There is no anonymity in praise. Love demands a reckoning.

4 thoughts on “Anonymity”

  1. At first I struggled with your blogging. I’m not sure why. I have come to believe that for so many years I have heard these words and stories and felt these words that we share together private. It is selfish of me to think that I can keep all of this to myself. I had NO idea what I was going to initiate when I asked you if I could setup one of these little WordPress things for you. :> I am wonderfully amazed each and every time I read your writing. I also feel that the Words do not mean the same to all. For me, it a bonus and I blessed to have you. I love you!

  2. yes, it is awful to feel “anonymous” – or invisible….and as we get older, unless we have a career that injects us into the public eye…the occurence of anonymity and invisibility becomes more and more a reality.
    Once you have had the fledgling leave the nest and become “themselves” – become their own person – and rightly so – your “visibility” can lessen with each year in this busy world of ours.
    Our rewards are watching them raise their own children and struggle with the decisions and see that maybe you did teach them something worthwhile, that they were actually listening, that they did absorb the advice and lessons from their parents over time.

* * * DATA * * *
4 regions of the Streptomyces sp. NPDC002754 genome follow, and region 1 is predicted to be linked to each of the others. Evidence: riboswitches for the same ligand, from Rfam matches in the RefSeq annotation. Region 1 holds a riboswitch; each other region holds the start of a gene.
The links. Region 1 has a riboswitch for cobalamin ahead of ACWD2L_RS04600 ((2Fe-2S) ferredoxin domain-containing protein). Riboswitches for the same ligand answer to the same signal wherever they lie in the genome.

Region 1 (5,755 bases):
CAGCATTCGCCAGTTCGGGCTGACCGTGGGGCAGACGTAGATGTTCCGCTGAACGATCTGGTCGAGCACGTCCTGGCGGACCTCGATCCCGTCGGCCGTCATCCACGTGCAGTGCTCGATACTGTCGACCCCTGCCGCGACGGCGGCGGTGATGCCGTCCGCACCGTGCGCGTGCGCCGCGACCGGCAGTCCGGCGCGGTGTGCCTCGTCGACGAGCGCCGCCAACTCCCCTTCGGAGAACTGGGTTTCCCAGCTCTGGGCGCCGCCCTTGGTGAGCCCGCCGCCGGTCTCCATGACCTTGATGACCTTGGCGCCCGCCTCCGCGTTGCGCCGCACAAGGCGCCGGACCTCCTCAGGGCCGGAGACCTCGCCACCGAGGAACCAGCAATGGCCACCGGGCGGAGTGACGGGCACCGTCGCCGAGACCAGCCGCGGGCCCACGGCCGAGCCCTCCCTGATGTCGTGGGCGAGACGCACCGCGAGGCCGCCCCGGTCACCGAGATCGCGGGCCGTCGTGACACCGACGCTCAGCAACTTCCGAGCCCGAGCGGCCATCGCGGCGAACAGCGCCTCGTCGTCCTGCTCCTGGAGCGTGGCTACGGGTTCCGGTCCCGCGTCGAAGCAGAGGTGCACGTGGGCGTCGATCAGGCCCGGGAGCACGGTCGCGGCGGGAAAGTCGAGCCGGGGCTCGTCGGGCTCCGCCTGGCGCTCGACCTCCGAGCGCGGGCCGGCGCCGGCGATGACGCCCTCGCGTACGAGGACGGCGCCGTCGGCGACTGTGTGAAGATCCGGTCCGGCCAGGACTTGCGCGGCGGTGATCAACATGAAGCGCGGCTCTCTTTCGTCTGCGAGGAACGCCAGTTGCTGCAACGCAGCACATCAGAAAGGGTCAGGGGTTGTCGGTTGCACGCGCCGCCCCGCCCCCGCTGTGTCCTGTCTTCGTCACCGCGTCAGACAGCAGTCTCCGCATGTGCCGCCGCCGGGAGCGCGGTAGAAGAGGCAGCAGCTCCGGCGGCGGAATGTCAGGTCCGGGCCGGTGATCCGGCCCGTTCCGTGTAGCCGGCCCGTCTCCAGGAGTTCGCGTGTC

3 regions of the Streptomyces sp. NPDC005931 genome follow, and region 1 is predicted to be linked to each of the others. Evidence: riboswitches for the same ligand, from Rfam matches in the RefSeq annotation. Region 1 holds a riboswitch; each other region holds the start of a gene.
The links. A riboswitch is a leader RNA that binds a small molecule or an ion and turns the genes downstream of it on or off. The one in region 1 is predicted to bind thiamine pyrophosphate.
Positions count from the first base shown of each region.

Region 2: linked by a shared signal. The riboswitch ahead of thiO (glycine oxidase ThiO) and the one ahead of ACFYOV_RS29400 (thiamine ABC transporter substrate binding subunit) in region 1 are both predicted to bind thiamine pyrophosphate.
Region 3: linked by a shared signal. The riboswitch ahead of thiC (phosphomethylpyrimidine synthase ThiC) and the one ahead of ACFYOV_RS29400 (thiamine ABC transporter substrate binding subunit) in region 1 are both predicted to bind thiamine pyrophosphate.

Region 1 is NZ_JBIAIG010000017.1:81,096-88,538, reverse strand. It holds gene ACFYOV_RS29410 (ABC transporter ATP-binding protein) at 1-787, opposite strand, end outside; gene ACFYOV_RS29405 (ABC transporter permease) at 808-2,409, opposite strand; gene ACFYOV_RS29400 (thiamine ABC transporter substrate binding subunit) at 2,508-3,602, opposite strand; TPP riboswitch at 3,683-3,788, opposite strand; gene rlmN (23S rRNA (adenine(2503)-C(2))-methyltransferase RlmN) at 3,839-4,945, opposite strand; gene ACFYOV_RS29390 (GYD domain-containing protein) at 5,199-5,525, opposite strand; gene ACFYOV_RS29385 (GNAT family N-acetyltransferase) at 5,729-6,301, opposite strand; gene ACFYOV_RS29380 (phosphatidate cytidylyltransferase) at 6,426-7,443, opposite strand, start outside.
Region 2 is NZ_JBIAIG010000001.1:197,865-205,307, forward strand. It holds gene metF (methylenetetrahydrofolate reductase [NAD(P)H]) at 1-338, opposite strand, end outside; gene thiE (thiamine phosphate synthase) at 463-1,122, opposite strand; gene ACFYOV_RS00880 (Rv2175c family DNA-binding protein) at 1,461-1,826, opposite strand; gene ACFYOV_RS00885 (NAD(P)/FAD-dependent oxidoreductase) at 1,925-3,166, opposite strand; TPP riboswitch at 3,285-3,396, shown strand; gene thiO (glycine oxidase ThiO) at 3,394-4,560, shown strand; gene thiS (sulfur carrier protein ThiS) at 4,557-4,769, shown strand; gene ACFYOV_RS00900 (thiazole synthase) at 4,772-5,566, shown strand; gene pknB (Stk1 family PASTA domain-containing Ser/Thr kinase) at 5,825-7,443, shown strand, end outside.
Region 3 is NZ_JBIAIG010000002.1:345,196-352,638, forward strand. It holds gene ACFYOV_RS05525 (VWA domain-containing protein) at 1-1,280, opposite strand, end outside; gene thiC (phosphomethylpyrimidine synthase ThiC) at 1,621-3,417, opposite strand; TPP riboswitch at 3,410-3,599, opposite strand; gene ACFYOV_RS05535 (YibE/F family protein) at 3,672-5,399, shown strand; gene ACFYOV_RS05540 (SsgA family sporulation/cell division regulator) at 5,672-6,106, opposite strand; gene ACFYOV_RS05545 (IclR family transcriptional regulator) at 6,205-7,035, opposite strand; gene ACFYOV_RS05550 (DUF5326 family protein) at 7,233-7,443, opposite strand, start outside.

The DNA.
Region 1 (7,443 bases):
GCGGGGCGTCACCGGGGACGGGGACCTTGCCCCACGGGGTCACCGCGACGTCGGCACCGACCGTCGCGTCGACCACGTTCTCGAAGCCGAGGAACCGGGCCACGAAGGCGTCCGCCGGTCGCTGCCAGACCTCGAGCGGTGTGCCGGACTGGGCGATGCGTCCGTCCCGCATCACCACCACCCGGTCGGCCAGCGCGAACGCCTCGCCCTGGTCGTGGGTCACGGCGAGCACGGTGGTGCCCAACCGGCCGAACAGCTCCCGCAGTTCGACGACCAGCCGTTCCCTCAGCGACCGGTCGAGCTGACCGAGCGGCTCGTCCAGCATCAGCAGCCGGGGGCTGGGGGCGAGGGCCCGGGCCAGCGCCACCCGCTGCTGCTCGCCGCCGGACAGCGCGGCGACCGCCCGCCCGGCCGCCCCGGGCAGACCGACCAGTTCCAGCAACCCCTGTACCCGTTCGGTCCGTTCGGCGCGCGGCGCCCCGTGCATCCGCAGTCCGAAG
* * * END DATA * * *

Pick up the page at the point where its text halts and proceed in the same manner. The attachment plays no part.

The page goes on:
It is with great pride that I watch my 3 daughters and their husbands as they are molding a wonderful new generation of thinkers and young people with compassion and love.

    It makes me proud…. and I can smile with satisfaction.

  3. I love to read your blog. I find so much inspiration in your words….your thoughts. I know your voice! I know your commitments. I’m proud to know you. Keep eating red meat! :-) Les

  4. While I don’t pretend to “know” you, I like to think that I “get” some of the parts of you that you choose to reveal through your blog. It is a bold and brave thing to be honest with yourself, about yourself in front of others. And I admire the directness with which you express your love and respect for others – you clearly intend not to take others for granted. Thank you for sharing and for indirectly encouraging me to be a conscious, aware, “real” person.